Guest Post by D.B. Grady

The exciting Twitterer and all-around cool guy D.B. Grady is on a blog tour, and he agreed to stop by this lil' blog and contribute a post. He asked me what he should write about--because he can write about anything--and obviously I said: Brains!

If you like what you read--and I know you will--check out his novel Red Planet Noir. Which is set on Mars!

Better Homes and Zombies
by D.B. Grady

Zombies, it seems, are everywhere these days. In film, in comic books, in literature -- even Jane Austen is getting into the act. And so it stands to reason that zombies will soon infiltrate that last bastion of society, the dinner party.

Here, Emily Post guides fail. Indeed, an entire library of literature has yet to be written on the subjects of zombie hospitality, zombie recipes, and zombie etiquette. (Unspeakable works, meanwhile, have been written on their slaughter.) While this essay is not comprehensive, it should be sufficient to get one though a dinner party with an unexpected undead in attendance.

1. Open your doors.

Zombies don't knock, and have a difficult time with doorknobs. This can often lead to full-throated gurgles and groans outside the host's front door, and possible scratching. Some report broken windows.

Can one think of a more embarrassing entrance to a dinner party?

A good host will take care to leave doors, if not fully open (as mosquitoes can be a pest to other party goers), then slightly ajar, allowing zombies to push their way in.

2. Food.

Yes, zombies are cerebrevores, and for many, it is a primal craving, like a well-cooked steak in a dog's food bowl. This is not to compare zombies to animals, understand, but many Undead-Americans, when famished, must eat and will eat.

It is the poor host who does not take this into consideration.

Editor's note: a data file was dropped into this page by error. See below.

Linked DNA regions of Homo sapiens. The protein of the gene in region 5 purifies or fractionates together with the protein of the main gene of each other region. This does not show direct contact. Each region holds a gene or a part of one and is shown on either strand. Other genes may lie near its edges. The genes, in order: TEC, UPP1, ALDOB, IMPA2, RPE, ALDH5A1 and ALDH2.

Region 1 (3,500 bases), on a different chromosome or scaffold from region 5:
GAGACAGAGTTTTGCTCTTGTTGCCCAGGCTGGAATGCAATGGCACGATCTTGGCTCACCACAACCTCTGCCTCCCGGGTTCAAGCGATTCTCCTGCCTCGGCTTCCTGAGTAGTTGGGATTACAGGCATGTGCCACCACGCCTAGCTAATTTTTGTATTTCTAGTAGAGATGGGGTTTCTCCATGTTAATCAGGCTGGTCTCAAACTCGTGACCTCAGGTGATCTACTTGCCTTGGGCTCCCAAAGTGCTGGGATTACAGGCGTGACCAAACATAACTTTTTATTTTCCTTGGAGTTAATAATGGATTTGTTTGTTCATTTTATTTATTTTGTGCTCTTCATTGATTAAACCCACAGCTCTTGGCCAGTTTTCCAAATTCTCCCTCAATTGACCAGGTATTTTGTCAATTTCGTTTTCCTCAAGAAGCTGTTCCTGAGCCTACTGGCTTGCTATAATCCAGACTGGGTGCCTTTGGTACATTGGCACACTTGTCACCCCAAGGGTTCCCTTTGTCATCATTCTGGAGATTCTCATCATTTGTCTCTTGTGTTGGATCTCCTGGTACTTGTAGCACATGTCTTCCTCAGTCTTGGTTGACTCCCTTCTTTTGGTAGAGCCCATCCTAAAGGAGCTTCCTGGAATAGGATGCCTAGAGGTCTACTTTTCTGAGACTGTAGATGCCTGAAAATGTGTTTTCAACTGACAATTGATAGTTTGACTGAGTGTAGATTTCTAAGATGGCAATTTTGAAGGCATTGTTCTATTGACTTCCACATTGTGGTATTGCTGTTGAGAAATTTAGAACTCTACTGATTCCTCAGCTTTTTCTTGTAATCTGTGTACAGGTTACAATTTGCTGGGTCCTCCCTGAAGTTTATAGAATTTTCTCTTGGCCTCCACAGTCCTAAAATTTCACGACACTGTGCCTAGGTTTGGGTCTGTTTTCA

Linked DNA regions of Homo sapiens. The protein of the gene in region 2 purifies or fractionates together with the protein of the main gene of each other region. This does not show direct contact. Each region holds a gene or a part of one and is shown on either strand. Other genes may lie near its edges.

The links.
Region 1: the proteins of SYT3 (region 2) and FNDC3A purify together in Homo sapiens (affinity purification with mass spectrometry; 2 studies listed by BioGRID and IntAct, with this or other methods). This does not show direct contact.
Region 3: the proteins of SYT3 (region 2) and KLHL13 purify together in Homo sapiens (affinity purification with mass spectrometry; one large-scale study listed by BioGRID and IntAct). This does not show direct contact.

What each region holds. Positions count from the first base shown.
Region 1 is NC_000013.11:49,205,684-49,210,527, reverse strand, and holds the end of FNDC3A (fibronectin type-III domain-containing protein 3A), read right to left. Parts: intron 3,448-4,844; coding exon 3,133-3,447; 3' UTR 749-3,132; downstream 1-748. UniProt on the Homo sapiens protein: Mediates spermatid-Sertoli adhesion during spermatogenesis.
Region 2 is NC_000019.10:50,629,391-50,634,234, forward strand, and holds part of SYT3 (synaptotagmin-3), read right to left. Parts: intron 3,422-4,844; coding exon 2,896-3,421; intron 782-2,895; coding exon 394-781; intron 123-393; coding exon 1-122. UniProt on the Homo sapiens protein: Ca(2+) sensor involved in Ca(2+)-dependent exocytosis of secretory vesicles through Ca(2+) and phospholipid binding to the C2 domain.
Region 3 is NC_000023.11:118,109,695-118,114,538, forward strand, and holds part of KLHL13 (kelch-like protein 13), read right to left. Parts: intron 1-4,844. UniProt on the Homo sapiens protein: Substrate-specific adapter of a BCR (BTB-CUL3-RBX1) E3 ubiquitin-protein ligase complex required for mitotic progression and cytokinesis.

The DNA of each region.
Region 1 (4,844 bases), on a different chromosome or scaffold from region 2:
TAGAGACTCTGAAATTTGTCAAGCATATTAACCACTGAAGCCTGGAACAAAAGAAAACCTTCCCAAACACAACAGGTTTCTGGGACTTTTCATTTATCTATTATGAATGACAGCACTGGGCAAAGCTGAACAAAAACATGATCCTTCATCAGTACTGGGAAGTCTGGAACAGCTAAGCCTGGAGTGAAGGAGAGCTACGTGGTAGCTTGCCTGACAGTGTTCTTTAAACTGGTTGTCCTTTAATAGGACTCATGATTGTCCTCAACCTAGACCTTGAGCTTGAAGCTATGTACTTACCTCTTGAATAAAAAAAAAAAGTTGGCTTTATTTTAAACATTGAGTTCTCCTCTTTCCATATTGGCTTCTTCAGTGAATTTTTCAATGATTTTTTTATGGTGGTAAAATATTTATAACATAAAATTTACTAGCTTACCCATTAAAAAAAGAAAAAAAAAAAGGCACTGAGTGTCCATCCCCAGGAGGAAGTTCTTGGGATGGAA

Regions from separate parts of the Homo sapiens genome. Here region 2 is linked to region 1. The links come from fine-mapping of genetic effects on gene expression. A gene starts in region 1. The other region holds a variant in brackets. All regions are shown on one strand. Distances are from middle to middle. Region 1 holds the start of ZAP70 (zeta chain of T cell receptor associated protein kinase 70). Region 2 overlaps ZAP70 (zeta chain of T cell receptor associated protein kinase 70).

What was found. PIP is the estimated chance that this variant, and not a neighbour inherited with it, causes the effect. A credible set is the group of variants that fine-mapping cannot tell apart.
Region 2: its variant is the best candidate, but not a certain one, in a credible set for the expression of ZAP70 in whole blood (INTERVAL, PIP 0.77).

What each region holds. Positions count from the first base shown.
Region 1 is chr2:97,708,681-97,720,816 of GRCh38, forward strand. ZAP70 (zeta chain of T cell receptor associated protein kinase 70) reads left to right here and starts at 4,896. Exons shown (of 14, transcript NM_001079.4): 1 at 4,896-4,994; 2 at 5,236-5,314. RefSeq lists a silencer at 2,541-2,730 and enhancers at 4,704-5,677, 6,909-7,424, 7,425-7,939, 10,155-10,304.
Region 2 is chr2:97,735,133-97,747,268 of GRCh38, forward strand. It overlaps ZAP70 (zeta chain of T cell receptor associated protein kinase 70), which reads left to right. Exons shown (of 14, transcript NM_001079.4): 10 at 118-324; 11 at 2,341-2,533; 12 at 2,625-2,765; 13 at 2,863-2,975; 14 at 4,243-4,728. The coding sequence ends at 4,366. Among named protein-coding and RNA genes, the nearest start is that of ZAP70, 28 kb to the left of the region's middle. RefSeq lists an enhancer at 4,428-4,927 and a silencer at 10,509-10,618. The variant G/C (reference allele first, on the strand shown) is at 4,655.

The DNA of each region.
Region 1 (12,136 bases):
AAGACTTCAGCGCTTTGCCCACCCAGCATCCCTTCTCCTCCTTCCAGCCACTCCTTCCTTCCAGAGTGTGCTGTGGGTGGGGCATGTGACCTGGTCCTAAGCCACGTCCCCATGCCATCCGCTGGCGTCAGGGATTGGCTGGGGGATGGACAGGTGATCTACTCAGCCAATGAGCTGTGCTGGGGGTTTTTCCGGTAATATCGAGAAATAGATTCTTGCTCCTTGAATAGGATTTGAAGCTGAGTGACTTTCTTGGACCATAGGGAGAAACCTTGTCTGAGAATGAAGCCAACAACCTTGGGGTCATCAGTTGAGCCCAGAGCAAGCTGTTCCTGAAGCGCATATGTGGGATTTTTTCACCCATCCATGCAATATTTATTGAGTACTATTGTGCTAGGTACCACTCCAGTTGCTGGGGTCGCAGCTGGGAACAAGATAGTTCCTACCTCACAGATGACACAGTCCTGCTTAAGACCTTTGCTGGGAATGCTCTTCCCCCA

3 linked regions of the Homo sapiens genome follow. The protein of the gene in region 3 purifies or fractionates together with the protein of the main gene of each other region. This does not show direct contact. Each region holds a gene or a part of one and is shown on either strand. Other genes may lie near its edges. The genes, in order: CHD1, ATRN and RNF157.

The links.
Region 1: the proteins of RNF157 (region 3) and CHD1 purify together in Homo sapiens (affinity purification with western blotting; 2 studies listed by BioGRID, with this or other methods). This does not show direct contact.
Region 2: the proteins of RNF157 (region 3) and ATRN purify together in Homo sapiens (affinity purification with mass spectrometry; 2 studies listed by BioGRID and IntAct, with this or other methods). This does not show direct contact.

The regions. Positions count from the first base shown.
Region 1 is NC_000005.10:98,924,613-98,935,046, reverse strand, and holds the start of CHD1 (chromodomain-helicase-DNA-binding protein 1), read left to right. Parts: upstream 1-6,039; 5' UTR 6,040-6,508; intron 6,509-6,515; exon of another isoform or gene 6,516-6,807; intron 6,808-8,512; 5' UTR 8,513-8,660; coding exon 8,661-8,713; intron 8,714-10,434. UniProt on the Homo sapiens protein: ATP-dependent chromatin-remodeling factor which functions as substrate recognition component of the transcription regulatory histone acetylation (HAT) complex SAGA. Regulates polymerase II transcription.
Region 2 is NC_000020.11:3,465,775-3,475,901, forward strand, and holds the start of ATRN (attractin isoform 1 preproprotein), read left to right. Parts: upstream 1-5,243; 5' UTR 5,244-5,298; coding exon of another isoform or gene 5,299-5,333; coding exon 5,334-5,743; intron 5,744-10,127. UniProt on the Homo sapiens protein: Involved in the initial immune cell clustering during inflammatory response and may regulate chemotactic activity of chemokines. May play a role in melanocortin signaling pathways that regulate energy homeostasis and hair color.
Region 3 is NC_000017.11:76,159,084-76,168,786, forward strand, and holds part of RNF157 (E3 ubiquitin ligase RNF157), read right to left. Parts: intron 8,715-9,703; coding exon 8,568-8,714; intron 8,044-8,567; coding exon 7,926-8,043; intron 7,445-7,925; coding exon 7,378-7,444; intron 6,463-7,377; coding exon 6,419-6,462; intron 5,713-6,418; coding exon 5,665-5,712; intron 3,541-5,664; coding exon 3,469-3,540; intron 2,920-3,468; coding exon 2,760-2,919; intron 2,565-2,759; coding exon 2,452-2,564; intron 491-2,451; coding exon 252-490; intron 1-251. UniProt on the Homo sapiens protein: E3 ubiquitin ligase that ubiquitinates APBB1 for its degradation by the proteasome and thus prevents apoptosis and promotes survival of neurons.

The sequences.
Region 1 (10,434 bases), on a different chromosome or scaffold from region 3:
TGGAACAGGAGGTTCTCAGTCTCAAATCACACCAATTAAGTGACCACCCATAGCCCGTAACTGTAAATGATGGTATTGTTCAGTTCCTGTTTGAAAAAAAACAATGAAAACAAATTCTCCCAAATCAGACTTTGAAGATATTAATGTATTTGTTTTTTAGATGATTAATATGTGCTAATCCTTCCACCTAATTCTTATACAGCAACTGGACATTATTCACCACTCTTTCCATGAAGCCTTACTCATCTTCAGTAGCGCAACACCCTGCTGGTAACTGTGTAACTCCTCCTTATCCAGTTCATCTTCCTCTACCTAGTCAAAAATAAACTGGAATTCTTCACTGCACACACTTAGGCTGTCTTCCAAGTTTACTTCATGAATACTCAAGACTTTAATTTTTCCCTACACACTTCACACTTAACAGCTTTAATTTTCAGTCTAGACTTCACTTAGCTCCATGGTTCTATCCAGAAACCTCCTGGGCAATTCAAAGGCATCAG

Human brains are difficult to find for purposes gastronomical, and it would be a violation of the author's parole to suggest methods of acquisition. In a bind, however, bovine brain will suffice for all but the most discriminating zombie. (Lamb brain makes a fine snack for the little ones.) Both can be purchased from farmers, meat packing plants, and butcheries.

Deep-fried brain is the easiest of recipes to learn in a pinch. There is little preparation involved, and zombies will appreciate both the flavor and the host's consideration for their dietary habits. The first step involves removing the membrane surrounding the brain, and cut away any blood clots left behind. (This is comparable to the preparation of any cut of meat.) Rinse the brain in cold water. Prepare a batter -- see any fried fish or shrimp recipe for directions -- dip, season and deep-fry. Cooking time: five minutes.

Warning: If creme brulee is served at dessert, be sure to stow the kitchen torch, as zombies fear fire. Leaving one on the table is as as much a social faux pas as offering a wooden toothpick to a vampire.

Helpful hint! Brain can be sliced, battered, seasoned, and fried similar to onion blossoms, as found at Outback Steakhouses. This dish can be served alongside its onion counterpart, so as not to segregate the finger foods of your living and undead guests. Remember, food is social lubricant.

3. Decor.

In many rural areas, weapons are often to be found on display over fireplace mantles. While great-grandfather's 1853 shotgun is a fine conversation piece to most, zombies may well be offended. Shotguns (as well as chainsaws) are responsible for a veritable zombie holocaust. For the duration of the party, it is best to remove all weaponry and lawn care equipment from view. To you, it might be a hedge trimmer. To a zombie, it's a dead sibling.